3 Companies That Could Benefit From China’s Rising Incomes

As China’s less-developed regions see rising incomes, demand for the products of these three companies could increase if management executes. – China's homegrown local brands investing

According to analysts, China will become a “high income” country with a GDP per capita of over US$12,600 per year in the early part of this decade.

Some parts of China, either due to policy or geography, are already past that level. In Shenzhen, the GDP per capita is almost US$30,000 per year, for example.

However, other parts of China, particularly in the country’s western regions, have a lot of catching up to do and the per capita figures can be a lot lower.

While many parts of China are still less developed, there is an opportunity for businesses.

As China continues to grow, the less developed parts of China will develop and some companies such as Pinduoduo Inc (NASDAQ: PDD), Alibaba Group Holding Ltd (NYSE: BABA) (SEHK: 9988), and Xiaomi Corp (SEHK: 1810) could be in a position to benefit.

Here’s how each could potentially benefit if they execute well.

1. Pinduoduo

Pinduoduo, one of China’s leading e-commerce companies, is especially popular in China’s less developed areas because many items found on the company’s social group buying app can be really cheap.

Given limited budgets, Pinduoduo’s cheap prices make it very competitive.

Pinduoduo benefits from the development of China’s less developed areas in that the company could presumably find it easier to sell more expensive items over time as incomes in those regions rise.

As a result, Pinduoduo’s gross merchandise value (GMV) could increase. With more GMV comes more revenue-generating opportunities.

Although it will benefit from the trend, Pinduoduo still needs to execute in terms of producing the profits that the market expects and holding onto market share as competition rises.

Some analysts think more “automatic” companies like Alibaba could be better bets.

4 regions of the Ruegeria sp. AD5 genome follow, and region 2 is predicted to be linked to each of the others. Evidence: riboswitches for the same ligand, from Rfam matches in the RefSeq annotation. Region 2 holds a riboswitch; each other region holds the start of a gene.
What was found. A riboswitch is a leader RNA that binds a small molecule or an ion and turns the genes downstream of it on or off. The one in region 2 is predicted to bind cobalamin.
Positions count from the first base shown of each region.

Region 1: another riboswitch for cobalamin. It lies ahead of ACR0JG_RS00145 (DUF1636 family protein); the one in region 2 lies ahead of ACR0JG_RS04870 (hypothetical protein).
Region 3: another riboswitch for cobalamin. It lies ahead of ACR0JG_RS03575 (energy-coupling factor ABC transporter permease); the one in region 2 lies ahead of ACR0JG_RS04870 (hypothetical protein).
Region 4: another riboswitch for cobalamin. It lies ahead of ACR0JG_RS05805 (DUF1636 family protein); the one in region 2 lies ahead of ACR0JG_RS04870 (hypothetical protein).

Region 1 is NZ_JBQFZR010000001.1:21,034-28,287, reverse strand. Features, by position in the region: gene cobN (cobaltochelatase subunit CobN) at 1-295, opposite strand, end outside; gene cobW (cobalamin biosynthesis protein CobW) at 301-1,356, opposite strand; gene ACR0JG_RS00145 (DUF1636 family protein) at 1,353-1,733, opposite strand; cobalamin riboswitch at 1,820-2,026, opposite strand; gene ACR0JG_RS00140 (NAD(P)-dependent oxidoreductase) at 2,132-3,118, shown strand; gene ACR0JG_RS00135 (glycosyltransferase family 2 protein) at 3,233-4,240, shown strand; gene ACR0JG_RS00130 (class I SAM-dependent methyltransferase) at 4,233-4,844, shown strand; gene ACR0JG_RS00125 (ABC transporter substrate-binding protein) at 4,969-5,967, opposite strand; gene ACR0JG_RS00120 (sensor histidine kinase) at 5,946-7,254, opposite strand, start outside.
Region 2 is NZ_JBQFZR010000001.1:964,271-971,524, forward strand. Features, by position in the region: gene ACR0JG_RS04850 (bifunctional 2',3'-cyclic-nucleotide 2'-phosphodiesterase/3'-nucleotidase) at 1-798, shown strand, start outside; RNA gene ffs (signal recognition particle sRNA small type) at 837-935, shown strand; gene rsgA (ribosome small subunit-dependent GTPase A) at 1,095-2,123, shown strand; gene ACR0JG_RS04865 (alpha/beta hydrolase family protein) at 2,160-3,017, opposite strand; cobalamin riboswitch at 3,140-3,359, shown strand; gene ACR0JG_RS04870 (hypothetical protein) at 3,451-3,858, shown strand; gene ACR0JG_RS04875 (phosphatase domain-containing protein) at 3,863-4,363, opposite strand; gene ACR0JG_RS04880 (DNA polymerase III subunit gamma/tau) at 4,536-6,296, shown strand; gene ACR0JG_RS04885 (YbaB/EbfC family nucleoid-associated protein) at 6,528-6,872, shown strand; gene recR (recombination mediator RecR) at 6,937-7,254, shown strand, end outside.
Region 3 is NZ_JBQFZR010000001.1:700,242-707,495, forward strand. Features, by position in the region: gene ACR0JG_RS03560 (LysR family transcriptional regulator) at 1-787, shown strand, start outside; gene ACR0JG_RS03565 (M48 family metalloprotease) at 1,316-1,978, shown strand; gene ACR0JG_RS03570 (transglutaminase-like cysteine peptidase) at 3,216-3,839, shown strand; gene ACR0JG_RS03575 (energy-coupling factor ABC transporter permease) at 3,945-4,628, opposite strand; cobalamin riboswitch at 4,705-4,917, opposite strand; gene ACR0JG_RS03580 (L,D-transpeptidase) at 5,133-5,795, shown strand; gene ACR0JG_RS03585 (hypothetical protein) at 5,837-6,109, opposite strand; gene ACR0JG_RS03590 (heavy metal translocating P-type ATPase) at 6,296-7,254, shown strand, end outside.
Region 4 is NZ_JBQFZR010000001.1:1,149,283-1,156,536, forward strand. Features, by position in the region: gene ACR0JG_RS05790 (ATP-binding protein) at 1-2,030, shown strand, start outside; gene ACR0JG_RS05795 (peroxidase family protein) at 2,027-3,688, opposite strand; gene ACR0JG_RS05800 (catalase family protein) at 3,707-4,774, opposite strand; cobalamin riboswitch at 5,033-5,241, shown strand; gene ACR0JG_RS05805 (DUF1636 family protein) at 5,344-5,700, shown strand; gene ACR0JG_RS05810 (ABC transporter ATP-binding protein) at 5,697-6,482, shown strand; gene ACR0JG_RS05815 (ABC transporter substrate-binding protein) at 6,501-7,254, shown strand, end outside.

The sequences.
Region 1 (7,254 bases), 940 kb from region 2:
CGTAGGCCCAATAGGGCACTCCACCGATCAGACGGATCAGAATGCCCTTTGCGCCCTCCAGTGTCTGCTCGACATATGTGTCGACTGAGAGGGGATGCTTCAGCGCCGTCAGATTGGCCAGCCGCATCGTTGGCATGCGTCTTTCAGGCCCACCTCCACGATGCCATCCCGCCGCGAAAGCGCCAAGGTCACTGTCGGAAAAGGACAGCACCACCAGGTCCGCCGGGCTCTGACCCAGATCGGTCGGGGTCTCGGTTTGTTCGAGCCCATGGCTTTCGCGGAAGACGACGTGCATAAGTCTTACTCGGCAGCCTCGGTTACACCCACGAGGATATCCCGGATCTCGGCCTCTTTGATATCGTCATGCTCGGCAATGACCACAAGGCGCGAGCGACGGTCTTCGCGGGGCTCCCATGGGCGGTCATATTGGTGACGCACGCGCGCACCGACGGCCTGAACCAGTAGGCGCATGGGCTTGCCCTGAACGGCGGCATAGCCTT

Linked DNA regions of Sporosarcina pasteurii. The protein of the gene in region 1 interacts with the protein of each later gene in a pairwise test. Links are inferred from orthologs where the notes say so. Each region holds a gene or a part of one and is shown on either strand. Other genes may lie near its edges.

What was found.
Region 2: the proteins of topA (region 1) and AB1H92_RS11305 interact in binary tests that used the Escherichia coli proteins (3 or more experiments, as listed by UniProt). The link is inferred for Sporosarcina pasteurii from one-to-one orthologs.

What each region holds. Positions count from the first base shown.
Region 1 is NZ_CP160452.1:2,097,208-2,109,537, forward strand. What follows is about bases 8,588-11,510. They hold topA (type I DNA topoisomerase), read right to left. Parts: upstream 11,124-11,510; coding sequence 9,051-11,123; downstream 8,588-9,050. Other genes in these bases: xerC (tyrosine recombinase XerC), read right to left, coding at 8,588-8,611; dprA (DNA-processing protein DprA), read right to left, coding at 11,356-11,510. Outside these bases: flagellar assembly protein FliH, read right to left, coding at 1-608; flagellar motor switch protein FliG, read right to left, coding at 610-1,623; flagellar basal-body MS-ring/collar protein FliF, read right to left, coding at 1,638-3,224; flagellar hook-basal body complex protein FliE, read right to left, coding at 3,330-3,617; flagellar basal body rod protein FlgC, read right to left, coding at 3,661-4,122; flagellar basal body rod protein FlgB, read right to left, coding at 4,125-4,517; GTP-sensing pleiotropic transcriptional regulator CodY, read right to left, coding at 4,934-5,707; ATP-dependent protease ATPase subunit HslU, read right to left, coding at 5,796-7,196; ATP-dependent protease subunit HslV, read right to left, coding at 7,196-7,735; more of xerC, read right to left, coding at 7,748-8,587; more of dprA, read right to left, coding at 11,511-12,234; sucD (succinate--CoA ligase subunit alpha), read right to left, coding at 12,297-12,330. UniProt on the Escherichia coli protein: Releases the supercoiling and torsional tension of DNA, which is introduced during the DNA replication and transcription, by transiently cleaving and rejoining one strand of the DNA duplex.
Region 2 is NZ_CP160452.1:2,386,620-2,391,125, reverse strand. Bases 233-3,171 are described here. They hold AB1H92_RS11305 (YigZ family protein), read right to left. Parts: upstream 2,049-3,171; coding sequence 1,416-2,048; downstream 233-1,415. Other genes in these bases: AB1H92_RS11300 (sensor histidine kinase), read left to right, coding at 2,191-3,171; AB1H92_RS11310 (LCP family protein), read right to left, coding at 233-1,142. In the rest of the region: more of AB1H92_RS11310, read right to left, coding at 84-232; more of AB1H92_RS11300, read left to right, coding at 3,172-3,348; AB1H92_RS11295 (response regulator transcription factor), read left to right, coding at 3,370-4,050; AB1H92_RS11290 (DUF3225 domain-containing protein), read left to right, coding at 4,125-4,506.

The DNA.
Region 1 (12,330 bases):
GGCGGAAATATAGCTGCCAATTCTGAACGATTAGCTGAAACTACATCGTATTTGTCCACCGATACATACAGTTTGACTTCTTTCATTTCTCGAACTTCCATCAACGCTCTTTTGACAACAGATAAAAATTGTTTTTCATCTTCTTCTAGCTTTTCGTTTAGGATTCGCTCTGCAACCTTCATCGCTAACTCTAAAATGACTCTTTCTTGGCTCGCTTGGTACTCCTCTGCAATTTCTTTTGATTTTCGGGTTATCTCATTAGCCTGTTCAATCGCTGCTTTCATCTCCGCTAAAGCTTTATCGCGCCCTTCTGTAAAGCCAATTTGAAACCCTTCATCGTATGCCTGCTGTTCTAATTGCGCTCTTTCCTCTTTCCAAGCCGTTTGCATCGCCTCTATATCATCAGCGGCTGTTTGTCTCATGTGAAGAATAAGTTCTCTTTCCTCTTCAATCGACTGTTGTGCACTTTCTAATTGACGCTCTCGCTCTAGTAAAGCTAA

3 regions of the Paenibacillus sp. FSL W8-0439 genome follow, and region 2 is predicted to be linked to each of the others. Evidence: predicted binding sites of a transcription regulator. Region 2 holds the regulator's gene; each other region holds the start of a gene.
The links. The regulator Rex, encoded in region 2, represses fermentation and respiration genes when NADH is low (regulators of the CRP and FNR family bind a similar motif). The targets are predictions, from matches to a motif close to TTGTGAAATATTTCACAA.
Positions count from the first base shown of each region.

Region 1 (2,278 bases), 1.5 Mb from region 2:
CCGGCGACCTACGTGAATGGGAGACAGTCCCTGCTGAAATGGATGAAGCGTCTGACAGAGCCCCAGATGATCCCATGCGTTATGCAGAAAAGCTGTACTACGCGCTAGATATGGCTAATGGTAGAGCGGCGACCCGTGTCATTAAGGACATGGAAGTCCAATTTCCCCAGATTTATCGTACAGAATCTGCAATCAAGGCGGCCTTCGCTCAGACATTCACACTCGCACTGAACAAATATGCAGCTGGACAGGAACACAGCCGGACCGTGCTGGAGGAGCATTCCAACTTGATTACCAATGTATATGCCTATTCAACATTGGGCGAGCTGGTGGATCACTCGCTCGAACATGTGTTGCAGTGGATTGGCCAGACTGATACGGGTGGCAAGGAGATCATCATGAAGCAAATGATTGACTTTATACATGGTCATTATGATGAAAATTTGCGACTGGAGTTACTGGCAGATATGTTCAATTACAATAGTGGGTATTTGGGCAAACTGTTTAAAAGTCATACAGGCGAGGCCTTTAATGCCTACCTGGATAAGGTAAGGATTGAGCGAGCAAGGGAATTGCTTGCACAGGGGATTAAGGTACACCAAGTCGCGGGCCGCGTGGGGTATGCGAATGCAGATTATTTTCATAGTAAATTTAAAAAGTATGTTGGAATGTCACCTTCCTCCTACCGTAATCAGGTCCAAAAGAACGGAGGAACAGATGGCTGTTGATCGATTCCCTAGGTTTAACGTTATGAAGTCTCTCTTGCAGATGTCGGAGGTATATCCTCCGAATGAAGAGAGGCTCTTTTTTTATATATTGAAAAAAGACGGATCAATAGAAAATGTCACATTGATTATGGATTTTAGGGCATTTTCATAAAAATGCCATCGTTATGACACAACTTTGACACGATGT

2. Xiaomi

Xiaomi is known for selling quality phones at competitive prices.

In 2018, the company announced its intention of having an after-tax net profit margin of no greater than 5% for its hardware business, which includes smartphones and Internet of Things (IoT) products.

Given its competitive prices, Xiaomi has many customers in China’s less developed areas.

Rather than make money on the hardware, Xiaomi has strived to make money on services, which are typically higher margin.

As China’s less developed areas develop, Xiaomi could presumably find it easier to sell more services.

For Xiaomi to really benefit from the trend, however, the company will need to keep its share of users.

In the past Xiaomi has lost market share in China as companies like Huawei have become more competitive.

3. Alibaba

Alibaba is in a great position to benefit from the development of China’s less developed areas. According to Alibaba’s March quarter earnings transcript:

“780 million of annual active consumers in China account for around 85% and 40% of the Chinese population in developed and the less developed areas.”

Given the disparity, Alibaba has a lot of potential growth both in terms of user growth and in terms of GMV from China’s less developed areas.

Considering Alibaba’s extensive ecosystem, the company could find it easier to sell other services to its new users in those regions too.

In terms of its execution in the less developed areas, Alibaba is doing a good job.

For Alibaba’s December 2019 quarter, more than 60% of the company’s new annual active customers in China came from less developed areas, for example.

Foolish bottom line

Pinduoduo, Xiaomi, and Alibaba could all be in a position to benefit from the development of China’s less developed areas over the coming years.

As incomes rise in these areas, demand for e-commerce products and higher performance devices will very likely rise too.

Of the three companies, I think Alibaba might be the best bet given its combination of numerous competitive advantages, profitability, and strong future growth prospects.

More reading

The information provided is for general information purposes only and is not intended to be personalised investment or financial advice. Motley Fool Hong Kong contributor Jay Yao doesn’t own shares in any companies mentioned.

The Motley Fool Hong Kong Limited( 2020

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